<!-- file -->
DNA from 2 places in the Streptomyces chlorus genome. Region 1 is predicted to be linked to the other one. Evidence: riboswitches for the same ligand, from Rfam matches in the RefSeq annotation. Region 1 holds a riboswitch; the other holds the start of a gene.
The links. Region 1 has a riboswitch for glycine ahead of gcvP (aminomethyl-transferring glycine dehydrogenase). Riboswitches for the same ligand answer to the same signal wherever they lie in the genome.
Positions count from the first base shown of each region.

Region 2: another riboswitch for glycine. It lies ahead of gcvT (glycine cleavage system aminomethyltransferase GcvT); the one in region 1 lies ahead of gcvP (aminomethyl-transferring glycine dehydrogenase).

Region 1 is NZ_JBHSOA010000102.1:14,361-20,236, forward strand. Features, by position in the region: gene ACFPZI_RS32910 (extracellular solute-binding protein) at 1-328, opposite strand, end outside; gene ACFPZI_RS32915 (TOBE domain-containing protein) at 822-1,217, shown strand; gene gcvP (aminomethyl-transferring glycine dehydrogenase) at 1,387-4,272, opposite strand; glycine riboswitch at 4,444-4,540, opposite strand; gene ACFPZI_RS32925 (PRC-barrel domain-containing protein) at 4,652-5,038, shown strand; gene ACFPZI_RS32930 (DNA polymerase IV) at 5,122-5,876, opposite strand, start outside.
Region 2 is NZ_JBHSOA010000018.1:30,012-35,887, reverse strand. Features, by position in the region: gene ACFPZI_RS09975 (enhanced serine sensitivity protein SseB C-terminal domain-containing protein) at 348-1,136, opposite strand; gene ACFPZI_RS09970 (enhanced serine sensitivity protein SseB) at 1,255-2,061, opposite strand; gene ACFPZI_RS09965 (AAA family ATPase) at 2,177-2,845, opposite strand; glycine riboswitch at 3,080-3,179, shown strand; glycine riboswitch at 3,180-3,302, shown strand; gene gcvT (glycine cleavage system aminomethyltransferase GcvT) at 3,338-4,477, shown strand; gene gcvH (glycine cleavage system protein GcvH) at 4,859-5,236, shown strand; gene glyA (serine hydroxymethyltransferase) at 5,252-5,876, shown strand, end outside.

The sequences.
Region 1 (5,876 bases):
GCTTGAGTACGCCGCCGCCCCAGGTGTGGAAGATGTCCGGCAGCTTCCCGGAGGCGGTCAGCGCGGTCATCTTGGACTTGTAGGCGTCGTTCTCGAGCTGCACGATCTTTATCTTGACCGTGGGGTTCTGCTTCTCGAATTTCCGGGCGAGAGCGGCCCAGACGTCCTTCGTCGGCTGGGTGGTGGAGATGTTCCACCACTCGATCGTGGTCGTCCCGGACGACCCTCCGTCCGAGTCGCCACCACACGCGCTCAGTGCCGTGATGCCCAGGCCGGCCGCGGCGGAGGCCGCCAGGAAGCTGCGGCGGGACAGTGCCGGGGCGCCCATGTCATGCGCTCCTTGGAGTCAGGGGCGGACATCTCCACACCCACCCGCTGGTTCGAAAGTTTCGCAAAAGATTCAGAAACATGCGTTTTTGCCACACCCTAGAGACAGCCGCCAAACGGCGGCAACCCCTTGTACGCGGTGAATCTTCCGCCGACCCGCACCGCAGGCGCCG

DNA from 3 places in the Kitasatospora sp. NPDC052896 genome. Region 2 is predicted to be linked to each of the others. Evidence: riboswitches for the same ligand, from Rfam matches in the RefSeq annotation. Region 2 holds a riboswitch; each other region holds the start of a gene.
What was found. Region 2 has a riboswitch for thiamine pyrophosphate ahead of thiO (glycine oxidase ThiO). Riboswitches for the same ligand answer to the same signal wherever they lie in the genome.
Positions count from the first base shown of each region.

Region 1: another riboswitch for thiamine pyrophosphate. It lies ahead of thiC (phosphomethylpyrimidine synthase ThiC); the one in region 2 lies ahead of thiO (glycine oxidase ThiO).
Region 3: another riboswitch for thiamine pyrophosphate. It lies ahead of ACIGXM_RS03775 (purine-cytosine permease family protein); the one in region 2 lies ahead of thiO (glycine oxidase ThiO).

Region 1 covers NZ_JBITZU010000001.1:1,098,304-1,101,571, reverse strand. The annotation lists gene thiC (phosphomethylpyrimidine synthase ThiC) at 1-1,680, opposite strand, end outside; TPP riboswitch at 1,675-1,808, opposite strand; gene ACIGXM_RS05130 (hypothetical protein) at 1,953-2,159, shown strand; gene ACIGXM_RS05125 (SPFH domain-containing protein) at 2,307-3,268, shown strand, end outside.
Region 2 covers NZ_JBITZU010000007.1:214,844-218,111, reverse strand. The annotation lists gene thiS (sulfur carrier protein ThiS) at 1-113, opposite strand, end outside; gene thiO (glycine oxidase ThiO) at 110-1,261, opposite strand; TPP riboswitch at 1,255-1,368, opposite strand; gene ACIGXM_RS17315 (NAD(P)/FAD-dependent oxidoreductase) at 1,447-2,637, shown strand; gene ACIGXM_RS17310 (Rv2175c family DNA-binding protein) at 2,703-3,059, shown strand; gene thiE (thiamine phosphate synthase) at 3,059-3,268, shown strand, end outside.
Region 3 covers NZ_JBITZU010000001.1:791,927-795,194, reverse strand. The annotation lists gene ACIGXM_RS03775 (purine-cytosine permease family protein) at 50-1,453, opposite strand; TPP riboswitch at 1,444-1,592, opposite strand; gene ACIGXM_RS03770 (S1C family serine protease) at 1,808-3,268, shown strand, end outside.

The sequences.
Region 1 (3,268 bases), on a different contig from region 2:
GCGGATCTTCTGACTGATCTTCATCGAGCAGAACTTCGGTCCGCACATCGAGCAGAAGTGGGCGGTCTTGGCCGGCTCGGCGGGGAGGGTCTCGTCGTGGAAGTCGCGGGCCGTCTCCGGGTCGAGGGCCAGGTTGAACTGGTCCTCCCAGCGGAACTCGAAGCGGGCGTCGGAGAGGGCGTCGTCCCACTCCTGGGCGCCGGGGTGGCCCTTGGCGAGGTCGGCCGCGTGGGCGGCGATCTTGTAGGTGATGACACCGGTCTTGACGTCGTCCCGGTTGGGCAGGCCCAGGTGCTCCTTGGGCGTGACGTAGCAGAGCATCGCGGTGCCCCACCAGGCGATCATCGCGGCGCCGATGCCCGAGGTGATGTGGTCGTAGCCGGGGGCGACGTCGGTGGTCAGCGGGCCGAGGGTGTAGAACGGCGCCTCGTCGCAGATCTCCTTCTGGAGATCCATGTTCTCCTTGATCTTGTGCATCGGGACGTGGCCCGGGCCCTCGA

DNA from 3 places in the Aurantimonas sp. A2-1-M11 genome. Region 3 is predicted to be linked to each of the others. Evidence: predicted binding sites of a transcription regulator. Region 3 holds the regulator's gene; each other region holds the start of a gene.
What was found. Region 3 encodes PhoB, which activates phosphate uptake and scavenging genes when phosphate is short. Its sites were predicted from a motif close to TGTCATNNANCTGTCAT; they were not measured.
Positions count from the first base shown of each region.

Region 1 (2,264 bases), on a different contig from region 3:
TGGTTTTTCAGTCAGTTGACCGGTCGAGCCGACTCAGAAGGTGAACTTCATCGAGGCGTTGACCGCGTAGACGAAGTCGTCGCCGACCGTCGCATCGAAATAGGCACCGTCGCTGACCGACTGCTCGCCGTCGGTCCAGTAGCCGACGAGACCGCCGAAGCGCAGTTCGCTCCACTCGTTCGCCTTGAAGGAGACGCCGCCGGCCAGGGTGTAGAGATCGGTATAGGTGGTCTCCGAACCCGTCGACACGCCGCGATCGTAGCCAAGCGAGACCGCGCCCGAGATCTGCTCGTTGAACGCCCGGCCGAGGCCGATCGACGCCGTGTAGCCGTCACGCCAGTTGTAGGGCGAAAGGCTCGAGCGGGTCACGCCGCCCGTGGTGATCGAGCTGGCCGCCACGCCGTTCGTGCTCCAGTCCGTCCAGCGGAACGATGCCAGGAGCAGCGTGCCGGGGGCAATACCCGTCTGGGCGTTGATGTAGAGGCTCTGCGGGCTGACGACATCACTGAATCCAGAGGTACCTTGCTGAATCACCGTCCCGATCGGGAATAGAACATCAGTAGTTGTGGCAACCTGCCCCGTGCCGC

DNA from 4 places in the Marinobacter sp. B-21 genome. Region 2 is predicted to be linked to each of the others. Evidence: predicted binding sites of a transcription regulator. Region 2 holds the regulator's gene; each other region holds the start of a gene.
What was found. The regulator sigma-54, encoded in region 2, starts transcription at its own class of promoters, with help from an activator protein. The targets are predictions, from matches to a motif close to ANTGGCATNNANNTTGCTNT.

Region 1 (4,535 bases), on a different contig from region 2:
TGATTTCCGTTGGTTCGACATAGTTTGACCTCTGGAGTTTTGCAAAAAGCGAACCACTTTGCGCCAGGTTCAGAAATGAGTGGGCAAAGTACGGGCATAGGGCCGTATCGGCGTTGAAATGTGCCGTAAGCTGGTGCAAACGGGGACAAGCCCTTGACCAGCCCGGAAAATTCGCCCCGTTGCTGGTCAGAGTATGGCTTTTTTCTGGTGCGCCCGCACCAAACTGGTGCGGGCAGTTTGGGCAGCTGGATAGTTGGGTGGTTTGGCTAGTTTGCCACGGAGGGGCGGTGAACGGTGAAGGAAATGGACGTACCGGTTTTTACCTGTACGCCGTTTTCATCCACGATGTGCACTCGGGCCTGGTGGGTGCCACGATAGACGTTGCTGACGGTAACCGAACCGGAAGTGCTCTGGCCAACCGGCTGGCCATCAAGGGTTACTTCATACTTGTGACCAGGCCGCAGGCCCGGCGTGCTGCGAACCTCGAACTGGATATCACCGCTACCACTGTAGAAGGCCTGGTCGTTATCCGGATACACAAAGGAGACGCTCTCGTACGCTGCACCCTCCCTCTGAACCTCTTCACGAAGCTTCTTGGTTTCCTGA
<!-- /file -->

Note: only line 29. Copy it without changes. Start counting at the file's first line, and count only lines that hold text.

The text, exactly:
TGATTTCCGTTGGTTCGACATAGTTTGACCTCTGGAGTTTTGCAAAAAGCGAACCACTTTGCGCCAGGTTCAGAAATGAGTGGGCAAAGTACGGGCATAGGGCCGTATCGGCGTTGAAATGTGCCGTAAGCTGGTGCAAACGGGGACAAGCCCTTGACCAGCCCGGAAAATTCGCCCCGTTGCTGGTCAGAGTATGGCTTTTTTCTGGTGCGCCCGCACCAAACTGGTGCGGGCAGTTTGGGCAGCTGGATAGTTGGGTGGTTTGGCTAGTTTGCCACGGAGGGGCGGTGAACGGTGAAGGAAATGGACGTACCGGTTTTTACCTGTACGCCGTTTTCATCCACGATGTGCACTCGGGCCTGGTGGGTGCCACGATAGACGTTGCTGACGGTAACCGAACCGGAAGTGCTCTGGCCAACCGGCTGGCCATCAAGGGTTACTTCATACTTGTGACCAGGCCGCAGGCCCGGCGTGCTGCGAACCTCGAACTGGATATCACCGCTACCACTGTAGAAGGCCTGGTCGTTATCCGGATACACAAAGGAGACGCTCTCGTACGCTGCACCCTCCCTCTGAACCTCTTCACGAAGCTTCTTGGTTTCCTGA